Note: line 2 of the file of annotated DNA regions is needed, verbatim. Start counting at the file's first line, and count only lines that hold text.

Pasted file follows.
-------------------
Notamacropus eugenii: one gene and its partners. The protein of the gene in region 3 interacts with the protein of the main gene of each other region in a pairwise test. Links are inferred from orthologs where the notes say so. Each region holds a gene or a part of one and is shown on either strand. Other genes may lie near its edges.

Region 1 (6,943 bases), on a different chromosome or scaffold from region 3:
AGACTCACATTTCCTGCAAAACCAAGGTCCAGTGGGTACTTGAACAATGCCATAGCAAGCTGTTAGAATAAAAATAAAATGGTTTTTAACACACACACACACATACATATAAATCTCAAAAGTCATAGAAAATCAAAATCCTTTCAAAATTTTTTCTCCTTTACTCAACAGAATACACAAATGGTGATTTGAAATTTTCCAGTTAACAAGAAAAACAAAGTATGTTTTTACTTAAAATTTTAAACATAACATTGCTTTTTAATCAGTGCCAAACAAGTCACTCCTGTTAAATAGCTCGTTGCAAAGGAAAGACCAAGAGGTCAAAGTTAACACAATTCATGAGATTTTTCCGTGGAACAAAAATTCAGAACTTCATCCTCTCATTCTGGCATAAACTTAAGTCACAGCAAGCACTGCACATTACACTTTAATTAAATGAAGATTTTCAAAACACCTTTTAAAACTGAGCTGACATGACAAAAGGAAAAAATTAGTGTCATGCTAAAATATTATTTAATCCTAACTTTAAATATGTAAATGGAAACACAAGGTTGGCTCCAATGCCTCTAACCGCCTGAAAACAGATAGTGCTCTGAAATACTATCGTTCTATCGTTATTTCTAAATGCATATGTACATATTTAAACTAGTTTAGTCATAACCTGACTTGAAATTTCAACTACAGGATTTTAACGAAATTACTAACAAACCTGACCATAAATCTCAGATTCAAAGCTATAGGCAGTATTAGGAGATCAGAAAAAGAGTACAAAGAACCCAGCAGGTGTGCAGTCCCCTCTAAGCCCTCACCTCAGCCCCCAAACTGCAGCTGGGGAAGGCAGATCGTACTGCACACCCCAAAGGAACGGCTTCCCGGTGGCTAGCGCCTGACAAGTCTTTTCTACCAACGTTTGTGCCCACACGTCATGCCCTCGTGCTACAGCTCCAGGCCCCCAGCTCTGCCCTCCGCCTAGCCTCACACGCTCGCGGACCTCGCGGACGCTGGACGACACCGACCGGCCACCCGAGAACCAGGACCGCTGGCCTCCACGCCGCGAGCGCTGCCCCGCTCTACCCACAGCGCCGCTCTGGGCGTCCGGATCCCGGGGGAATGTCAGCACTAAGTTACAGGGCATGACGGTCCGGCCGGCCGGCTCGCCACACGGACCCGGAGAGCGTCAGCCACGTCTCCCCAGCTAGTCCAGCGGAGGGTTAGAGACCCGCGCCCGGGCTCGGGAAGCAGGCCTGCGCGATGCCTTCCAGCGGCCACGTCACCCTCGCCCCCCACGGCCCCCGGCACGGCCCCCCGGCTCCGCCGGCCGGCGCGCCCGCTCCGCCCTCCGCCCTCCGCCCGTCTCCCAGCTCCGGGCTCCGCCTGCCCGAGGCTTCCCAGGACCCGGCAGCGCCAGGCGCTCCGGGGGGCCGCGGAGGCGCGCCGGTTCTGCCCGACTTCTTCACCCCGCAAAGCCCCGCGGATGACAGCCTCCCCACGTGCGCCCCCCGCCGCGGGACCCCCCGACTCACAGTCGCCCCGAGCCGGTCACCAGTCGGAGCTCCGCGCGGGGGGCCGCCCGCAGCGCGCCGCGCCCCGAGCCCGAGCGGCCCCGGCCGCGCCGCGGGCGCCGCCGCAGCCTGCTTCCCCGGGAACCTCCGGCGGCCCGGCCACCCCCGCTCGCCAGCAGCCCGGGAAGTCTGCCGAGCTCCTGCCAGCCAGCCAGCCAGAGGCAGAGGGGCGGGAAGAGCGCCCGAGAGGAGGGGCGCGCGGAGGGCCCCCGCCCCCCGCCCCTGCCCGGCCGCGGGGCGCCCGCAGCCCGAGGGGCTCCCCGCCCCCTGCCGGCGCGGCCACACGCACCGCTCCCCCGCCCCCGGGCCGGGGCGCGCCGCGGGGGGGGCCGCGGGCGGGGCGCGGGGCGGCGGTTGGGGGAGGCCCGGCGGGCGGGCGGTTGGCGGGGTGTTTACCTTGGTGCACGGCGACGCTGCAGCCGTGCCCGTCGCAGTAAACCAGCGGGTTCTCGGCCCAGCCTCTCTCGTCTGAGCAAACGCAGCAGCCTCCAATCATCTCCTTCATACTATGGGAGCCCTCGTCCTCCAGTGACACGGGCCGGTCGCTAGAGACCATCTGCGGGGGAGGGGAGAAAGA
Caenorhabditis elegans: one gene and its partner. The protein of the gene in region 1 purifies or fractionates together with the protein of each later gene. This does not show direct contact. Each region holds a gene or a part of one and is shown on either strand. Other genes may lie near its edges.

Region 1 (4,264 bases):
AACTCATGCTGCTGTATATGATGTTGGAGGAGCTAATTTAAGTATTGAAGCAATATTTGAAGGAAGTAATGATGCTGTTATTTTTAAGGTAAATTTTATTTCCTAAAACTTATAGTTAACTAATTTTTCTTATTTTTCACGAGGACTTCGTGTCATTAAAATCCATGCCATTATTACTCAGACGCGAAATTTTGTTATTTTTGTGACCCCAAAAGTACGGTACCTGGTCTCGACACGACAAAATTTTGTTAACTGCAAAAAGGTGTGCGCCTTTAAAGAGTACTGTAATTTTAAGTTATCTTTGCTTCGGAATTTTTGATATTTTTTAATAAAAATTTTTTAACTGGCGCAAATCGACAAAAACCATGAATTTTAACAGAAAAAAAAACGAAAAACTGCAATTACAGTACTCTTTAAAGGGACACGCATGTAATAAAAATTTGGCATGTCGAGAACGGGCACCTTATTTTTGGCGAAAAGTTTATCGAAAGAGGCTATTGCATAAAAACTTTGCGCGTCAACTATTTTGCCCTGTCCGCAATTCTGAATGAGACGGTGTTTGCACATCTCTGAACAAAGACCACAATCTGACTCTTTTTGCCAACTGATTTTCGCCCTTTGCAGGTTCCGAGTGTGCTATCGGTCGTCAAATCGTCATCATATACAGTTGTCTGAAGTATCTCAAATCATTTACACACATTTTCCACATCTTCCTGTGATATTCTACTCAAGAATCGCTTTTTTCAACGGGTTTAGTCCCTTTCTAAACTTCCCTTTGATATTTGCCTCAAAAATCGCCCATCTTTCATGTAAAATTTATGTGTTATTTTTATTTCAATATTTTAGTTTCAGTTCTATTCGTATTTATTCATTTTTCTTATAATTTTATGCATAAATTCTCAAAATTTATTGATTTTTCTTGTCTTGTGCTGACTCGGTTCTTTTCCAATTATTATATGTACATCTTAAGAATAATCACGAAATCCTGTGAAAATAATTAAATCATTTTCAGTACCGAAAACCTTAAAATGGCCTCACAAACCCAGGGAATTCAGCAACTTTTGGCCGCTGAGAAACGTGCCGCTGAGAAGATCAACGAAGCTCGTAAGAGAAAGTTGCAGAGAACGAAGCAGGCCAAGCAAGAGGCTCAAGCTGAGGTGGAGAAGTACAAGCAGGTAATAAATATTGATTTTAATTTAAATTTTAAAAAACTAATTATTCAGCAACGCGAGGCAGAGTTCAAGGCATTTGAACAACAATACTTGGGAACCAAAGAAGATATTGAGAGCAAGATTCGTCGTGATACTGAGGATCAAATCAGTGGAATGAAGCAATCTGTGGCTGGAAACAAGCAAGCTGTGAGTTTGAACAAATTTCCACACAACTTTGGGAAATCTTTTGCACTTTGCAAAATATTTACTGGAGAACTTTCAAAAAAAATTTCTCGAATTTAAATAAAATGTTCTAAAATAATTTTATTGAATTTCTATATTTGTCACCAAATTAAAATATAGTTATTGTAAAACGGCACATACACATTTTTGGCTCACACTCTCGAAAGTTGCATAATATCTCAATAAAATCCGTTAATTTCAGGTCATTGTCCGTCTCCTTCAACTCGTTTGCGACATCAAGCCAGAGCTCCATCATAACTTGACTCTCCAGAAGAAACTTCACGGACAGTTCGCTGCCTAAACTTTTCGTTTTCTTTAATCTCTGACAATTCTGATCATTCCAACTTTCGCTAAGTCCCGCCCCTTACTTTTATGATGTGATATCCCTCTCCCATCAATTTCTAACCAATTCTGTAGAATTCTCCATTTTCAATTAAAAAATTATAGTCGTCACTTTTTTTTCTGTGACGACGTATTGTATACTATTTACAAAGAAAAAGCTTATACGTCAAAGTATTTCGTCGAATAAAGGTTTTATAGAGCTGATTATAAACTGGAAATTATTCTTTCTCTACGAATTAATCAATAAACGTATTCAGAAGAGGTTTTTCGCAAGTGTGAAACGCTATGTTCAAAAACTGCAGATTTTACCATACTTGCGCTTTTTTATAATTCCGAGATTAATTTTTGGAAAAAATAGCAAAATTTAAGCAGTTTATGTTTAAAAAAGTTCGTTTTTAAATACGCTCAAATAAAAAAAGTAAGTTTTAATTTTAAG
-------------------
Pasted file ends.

Region 1 (6,943 bases), on a different chromosome or scaffold from region 3: